Home Information Packs were suspended by the new government within days to provide certainty to the property market, and help it during the recovery by reducing the cost of selling a home.
Lack of trust
Now independent research shows home buyers were ‘very concerned’ about the reliability of information they were receiving in Home Information Packs.
The research by Ipsos Mori found that while over 90% of people buying a house wanted information about its condition, fewer than 1 in 6 trusted this information when provided by the seller.
And more experienced buyers preferred to use an informal inspection by a builder, plumber or electrician who they already knew rather than use a condition survey.
Responding to the research, Housing Minister Grant Shapps said:
It was always obvious that Home Information Packs were deeply unpopular with people selling homes because they created needless cost and hassle. What is now clear is that people buying homes didn’t rate them either. People who buy and sell homes want to know more about their condition, but forcing them to swap bits of information they don’t want or trust is a foolish way to try and improve the property market.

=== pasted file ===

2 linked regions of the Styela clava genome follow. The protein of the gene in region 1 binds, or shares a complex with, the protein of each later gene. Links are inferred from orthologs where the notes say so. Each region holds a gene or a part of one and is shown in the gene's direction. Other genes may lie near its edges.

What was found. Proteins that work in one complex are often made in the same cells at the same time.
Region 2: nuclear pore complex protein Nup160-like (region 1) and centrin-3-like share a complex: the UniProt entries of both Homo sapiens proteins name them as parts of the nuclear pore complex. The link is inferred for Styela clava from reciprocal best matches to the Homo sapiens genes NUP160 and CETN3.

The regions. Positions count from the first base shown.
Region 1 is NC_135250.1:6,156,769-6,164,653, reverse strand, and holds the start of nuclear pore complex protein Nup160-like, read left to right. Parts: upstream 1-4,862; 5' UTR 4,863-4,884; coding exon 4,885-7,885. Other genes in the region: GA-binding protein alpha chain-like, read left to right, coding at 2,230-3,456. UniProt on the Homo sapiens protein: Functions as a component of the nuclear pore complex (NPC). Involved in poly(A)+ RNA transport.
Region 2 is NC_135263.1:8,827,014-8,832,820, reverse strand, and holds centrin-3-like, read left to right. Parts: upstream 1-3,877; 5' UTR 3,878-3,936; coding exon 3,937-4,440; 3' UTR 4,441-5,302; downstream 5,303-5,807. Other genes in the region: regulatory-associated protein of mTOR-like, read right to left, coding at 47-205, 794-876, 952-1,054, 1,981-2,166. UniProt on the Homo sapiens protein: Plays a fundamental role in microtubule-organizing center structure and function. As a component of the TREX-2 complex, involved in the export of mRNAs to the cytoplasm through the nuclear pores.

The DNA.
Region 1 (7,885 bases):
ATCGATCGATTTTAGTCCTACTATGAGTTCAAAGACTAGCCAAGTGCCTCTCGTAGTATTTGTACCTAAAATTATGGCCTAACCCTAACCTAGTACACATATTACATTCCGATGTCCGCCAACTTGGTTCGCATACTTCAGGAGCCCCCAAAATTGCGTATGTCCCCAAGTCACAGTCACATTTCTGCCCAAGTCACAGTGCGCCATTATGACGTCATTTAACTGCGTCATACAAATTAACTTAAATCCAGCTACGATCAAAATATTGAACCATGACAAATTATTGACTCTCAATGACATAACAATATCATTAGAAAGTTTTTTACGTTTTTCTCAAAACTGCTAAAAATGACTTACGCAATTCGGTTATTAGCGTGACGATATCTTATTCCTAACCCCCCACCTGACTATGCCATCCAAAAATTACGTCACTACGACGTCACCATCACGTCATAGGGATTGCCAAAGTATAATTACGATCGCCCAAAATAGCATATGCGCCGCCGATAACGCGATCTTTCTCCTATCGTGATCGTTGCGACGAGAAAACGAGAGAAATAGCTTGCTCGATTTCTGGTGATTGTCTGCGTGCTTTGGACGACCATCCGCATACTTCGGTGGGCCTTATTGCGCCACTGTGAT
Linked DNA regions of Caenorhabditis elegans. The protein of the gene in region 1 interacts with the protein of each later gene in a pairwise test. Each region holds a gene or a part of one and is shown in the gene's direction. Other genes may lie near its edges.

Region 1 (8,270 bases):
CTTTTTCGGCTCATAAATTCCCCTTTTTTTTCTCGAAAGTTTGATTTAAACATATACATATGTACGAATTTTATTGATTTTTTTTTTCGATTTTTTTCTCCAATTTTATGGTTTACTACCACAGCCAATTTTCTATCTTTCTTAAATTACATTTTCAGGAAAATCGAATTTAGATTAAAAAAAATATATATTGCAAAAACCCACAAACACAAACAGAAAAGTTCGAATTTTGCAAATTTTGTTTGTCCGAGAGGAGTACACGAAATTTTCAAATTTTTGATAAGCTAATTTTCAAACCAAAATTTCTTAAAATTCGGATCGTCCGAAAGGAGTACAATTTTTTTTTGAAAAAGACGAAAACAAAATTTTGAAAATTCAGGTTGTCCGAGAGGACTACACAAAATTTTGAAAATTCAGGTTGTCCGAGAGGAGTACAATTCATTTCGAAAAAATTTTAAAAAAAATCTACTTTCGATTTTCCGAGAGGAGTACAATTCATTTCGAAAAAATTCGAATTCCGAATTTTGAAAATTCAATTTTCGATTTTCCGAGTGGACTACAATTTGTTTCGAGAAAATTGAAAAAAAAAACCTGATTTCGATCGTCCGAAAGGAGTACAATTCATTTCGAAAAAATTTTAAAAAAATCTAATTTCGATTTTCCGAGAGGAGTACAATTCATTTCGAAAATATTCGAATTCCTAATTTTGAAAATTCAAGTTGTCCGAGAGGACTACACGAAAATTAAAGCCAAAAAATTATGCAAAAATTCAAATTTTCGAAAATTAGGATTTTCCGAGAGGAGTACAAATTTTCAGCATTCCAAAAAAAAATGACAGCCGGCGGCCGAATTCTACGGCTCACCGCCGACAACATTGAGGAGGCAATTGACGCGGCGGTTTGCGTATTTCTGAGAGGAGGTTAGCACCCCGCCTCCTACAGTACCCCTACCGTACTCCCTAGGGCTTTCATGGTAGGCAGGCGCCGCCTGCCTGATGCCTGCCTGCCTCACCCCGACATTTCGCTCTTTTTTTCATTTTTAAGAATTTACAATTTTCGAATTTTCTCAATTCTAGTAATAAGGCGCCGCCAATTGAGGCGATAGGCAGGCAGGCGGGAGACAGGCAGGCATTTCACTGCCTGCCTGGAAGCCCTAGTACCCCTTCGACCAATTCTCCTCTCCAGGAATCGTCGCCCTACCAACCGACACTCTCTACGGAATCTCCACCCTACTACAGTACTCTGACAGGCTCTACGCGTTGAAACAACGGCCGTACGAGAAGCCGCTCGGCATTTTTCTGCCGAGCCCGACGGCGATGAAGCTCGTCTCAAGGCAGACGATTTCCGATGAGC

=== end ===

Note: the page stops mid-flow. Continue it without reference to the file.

New voluntary system
Mr Shapps said in future it would be the housing sector that develops products that provide consumers with information about a home’s condition.
This information will be exchanged between buyers and sellers on a strictly voluntary basis, and will ensure people buying homes only get the information they actually want, and that they know they can trust.
The end of Home Information Packs has already seen a jump in the number of properties being put on the market, and will save consumers an estimated £870 million over 10 years.